NEW YORK (Bloomberg) -- General Motors Co. told prospective investors that its peak $19 billion operating profit projection requires the U.S. market to return to near-record levels of 17 million sales, said two people familiar with the presentation.
In a mid-level market of about 15 million vehicles, the automaker could generate as much as $13 billion in earnings before interest and taxes, GM CFO Chris Liddell said in a meeting in New York on Monday, according to the people, who asked not to be identified because the meetings to promote the initial public offering are private.
Liddell gave the profit projections in an online presentation last week without detailing the sales levels required to reach those numbers, which are earnings before income taxes. To reach the highest profit targets, the company projected U.S. vehicle sales of about 17 million annually, he said in the meetings. The record for U.S. light-vehicle sales was 17.4 million in 2000.
“Selling 17 million cars is probably five to seven years out,” said Joe Phillippi, principal of AutoTrends Inc., a consulting firm in Short Hills, N.J. “We're still looking at 10 percent unemployment.”
U.S. sales last year fell to 10.4 million, according to researcher Autodata Corp. based in Woodcliff Lake, N.J. Annual deliveries had averaged 16.8 million from 2000 to 2007.
Liddell, CEO Dan Akerson and several other executives were in New York on Monday and Tuesday making the case that the new GM has much larger profit potential than the old GM, said the people.
To break even, GM previously needed 25 percent of a U.S. market of 15.5 million vehicles a year, or “around mid-cycle,” Liddell said in the video. It now can be profitable at a 10.5 million rate and about an 18 percent share, he said.
GM also said in the meeting Monday that the mid-cycle profit projection includes about $2 billion in profit from GM's pension investments, two people said.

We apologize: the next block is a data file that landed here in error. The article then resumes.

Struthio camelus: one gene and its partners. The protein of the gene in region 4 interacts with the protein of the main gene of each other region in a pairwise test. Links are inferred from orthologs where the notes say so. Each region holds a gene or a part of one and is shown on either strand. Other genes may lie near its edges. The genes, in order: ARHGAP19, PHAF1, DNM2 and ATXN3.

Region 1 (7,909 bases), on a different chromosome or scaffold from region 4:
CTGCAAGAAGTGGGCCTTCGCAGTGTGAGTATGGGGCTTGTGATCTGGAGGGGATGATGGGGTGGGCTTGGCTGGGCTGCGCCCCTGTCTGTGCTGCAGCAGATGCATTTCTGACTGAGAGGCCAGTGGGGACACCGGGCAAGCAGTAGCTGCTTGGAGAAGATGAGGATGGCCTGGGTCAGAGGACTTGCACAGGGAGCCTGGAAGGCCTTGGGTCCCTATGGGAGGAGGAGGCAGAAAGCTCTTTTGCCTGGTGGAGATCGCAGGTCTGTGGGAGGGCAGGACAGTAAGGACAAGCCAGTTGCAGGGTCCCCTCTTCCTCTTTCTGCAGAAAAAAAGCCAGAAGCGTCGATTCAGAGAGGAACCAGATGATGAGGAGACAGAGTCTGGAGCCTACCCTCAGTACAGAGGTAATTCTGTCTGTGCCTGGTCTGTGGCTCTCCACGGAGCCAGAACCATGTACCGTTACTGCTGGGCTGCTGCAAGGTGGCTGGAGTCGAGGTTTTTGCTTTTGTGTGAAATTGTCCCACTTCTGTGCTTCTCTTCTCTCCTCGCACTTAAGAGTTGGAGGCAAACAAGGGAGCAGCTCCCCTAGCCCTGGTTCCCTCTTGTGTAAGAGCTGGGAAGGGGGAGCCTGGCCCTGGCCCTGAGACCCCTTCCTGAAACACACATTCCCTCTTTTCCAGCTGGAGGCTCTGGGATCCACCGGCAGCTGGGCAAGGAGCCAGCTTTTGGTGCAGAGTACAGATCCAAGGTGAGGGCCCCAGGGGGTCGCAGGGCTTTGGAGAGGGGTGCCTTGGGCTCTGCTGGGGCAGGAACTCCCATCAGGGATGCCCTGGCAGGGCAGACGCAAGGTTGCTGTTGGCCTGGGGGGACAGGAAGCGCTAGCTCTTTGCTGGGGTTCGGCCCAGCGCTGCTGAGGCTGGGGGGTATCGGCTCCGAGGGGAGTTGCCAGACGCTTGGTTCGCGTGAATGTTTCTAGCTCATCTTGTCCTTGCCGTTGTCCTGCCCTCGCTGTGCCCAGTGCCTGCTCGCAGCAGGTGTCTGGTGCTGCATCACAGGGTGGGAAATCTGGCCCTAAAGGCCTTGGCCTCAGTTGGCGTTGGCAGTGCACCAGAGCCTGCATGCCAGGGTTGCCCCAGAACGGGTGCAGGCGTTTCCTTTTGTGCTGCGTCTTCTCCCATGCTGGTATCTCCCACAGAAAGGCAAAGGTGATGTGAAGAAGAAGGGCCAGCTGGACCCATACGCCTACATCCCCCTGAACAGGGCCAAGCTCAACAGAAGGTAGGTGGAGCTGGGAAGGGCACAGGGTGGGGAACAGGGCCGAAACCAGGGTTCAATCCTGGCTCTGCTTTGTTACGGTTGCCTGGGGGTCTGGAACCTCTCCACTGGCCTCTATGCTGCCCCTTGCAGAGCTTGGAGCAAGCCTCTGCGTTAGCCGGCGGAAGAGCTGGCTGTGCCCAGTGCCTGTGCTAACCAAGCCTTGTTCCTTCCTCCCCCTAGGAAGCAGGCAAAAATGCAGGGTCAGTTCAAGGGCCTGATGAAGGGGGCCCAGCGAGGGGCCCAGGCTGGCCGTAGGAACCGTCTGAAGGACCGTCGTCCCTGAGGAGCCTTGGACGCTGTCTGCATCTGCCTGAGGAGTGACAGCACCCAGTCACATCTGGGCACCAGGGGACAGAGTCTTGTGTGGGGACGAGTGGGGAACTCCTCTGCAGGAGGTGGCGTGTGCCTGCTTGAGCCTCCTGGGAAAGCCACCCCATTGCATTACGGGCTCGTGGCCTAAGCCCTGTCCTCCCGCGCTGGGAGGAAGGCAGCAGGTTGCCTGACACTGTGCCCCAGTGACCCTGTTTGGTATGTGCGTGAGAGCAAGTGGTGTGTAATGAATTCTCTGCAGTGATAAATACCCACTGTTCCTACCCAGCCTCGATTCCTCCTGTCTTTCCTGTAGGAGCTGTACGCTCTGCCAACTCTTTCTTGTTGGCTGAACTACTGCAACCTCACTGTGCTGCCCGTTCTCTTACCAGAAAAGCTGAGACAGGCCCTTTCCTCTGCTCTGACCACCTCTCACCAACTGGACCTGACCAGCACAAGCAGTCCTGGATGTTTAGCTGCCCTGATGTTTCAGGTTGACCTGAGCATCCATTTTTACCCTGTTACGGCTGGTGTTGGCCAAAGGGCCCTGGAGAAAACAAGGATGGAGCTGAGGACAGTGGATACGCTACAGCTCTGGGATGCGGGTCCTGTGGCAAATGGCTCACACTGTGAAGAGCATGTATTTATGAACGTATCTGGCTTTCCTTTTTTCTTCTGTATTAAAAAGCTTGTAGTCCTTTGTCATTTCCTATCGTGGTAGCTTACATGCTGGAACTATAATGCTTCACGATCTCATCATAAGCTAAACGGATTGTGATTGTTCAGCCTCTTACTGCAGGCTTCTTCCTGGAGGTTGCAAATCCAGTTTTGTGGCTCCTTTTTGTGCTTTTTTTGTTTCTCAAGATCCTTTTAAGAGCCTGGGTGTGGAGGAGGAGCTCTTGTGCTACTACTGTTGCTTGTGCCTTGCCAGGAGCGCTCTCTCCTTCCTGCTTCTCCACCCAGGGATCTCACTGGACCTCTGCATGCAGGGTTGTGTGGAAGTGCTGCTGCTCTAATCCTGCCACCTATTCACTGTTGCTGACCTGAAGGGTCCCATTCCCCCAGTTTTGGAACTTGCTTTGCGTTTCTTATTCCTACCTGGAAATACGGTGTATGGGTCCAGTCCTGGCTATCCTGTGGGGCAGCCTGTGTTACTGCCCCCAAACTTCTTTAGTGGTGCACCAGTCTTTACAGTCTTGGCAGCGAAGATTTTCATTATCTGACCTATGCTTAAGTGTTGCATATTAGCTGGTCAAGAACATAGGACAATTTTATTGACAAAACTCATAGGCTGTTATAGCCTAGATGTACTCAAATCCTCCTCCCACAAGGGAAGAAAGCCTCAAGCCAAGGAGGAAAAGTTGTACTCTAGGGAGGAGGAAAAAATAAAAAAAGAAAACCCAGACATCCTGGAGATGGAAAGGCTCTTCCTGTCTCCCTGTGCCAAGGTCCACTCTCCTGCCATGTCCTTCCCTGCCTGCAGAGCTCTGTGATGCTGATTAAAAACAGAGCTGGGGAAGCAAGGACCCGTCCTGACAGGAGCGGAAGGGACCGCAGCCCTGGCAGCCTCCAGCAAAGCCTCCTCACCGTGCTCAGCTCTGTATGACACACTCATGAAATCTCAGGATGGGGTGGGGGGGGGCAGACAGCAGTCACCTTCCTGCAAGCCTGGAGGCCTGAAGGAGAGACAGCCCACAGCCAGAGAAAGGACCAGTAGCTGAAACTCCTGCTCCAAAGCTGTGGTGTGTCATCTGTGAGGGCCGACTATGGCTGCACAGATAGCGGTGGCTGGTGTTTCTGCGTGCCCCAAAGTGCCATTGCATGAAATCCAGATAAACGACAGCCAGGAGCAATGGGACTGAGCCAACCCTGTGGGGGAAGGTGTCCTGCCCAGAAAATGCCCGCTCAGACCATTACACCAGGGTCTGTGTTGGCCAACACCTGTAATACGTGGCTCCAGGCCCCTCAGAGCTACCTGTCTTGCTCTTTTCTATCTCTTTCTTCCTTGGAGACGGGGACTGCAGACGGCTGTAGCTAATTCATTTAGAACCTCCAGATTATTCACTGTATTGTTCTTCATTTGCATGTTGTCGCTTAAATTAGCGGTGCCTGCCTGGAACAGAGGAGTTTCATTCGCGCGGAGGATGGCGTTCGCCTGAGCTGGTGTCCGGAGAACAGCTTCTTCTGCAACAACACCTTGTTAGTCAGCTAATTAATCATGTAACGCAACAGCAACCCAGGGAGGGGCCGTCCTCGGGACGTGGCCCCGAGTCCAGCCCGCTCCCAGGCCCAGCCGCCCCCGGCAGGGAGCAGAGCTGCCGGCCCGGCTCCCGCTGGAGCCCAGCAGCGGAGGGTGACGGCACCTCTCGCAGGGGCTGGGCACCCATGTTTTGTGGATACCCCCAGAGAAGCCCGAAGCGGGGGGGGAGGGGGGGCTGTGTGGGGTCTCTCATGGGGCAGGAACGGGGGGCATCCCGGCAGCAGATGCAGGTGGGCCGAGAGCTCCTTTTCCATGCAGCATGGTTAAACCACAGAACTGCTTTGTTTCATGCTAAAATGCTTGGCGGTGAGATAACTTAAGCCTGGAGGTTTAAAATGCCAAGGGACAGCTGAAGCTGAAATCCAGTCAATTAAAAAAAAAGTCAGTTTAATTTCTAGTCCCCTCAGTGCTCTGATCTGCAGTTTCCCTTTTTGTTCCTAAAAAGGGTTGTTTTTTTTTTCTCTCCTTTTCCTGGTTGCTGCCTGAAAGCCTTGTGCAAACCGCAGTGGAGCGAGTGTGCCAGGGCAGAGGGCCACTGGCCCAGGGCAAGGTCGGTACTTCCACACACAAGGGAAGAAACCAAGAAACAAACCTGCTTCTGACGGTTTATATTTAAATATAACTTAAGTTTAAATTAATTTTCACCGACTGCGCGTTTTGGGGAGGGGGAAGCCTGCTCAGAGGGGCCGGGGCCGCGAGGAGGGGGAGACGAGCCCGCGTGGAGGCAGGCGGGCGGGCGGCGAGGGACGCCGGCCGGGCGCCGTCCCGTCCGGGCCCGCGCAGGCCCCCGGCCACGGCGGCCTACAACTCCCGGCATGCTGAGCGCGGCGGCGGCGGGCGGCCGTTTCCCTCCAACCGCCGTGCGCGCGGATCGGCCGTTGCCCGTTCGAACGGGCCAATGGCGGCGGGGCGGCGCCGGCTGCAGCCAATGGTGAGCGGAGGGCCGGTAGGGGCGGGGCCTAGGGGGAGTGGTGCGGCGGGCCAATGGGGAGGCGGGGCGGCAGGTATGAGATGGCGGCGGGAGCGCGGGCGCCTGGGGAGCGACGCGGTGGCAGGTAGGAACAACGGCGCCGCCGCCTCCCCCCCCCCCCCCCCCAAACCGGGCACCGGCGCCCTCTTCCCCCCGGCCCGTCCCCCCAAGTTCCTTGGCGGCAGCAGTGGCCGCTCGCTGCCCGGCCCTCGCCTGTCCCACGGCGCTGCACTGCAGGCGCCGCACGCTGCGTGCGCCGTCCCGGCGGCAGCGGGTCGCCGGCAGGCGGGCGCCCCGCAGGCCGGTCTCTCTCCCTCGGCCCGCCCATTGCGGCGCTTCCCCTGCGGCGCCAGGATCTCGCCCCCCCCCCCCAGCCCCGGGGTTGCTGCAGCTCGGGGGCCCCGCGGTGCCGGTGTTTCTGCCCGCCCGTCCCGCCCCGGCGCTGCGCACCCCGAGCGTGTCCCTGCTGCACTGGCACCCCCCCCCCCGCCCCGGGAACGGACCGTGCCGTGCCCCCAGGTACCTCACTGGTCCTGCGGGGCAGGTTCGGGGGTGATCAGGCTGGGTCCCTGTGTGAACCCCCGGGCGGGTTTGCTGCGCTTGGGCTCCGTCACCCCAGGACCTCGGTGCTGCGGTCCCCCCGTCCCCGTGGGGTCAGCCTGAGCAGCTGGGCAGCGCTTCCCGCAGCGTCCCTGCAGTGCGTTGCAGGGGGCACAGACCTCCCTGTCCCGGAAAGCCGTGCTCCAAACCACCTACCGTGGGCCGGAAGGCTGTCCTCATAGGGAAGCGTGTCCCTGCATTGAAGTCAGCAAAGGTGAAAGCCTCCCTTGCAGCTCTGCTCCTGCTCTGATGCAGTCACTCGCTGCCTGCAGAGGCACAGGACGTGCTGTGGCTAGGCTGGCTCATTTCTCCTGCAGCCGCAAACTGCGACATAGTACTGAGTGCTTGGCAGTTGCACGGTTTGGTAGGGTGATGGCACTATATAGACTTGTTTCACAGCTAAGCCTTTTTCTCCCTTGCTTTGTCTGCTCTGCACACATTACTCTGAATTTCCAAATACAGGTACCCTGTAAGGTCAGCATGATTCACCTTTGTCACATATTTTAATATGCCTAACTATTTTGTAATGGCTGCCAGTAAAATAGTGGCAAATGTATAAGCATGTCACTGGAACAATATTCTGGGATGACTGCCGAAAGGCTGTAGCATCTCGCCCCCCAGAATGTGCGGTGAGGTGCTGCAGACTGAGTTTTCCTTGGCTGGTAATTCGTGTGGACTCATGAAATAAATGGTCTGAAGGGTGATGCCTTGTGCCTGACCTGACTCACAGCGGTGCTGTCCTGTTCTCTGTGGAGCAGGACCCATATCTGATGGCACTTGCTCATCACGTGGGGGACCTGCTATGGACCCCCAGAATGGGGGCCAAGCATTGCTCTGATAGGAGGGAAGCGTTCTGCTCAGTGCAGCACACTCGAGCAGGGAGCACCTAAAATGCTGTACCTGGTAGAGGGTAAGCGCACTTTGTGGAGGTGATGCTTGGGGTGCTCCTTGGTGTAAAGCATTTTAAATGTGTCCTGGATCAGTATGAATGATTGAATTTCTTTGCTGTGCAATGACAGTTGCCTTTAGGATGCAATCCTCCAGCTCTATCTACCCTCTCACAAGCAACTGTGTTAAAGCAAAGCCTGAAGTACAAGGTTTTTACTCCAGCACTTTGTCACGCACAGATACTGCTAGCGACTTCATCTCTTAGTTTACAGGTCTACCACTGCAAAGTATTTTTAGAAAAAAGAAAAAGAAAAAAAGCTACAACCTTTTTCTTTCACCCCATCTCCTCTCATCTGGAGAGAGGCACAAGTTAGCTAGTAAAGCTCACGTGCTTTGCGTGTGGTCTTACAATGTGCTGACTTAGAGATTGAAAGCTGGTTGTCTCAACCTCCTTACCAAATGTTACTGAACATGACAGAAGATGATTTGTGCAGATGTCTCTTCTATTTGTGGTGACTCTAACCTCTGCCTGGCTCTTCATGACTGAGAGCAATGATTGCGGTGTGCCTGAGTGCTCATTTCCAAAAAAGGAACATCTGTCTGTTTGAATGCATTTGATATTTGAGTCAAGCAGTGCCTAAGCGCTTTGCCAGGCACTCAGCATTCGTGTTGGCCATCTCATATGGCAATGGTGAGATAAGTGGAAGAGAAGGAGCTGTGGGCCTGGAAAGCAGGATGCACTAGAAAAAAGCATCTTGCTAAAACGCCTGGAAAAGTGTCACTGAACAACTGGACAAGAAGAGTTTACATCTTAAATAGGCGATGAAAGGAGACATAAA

Liddell didn't say when he expects to see auto sales climb to 15 million and higher. GM uses Lexington, Mass.-based research firm IHS Automotive for forecasting. IHS predicts that auto sales will reach 15 million vehicles in the U.S. in 2012 and 17 million in 2015.
GM executives are trying to show that the company has unforeseen profit potential as it tries to sell 365 million shares for $26 to $29 a share after a 3-for-1 split. A successful offering would reduce the U.S. Treasury Department's stake to 43 percent from 61 percent, according to a regulatory filing for the IPO.
The shares that are scheduled to be offered on Nov. 17 represent 24 percent of the equity in the company. The company aims to raise as much as $10.6 billion for the U.S. Treasury and other shareholders with the IPO.
The automaker is selling the shares to help return to taxpayers their $49.5 billion investment in the company. Including the repurchase of the Treasury's preferred shares after the IPO, taxpayers will have received $9.5 billion in repayments, interest and dividends from GM since the automaker emerged from bankruptcy in July 2009, according to the Treasury.
To break even, the Treasury needs to sell GM for an average of almost $44 a share. The government is relying on secondary offerings to fetch higher share prices to recoup the public's investment in GM.
Meetings to pitch the IPO are scheduled for Boston, Kansas City, Denver, Houston, Dallas, Los Angeles and San Francisco, two people familiar with the matter have said.
Selim Bingol, a GM spokesman, declined to comment about the IPO.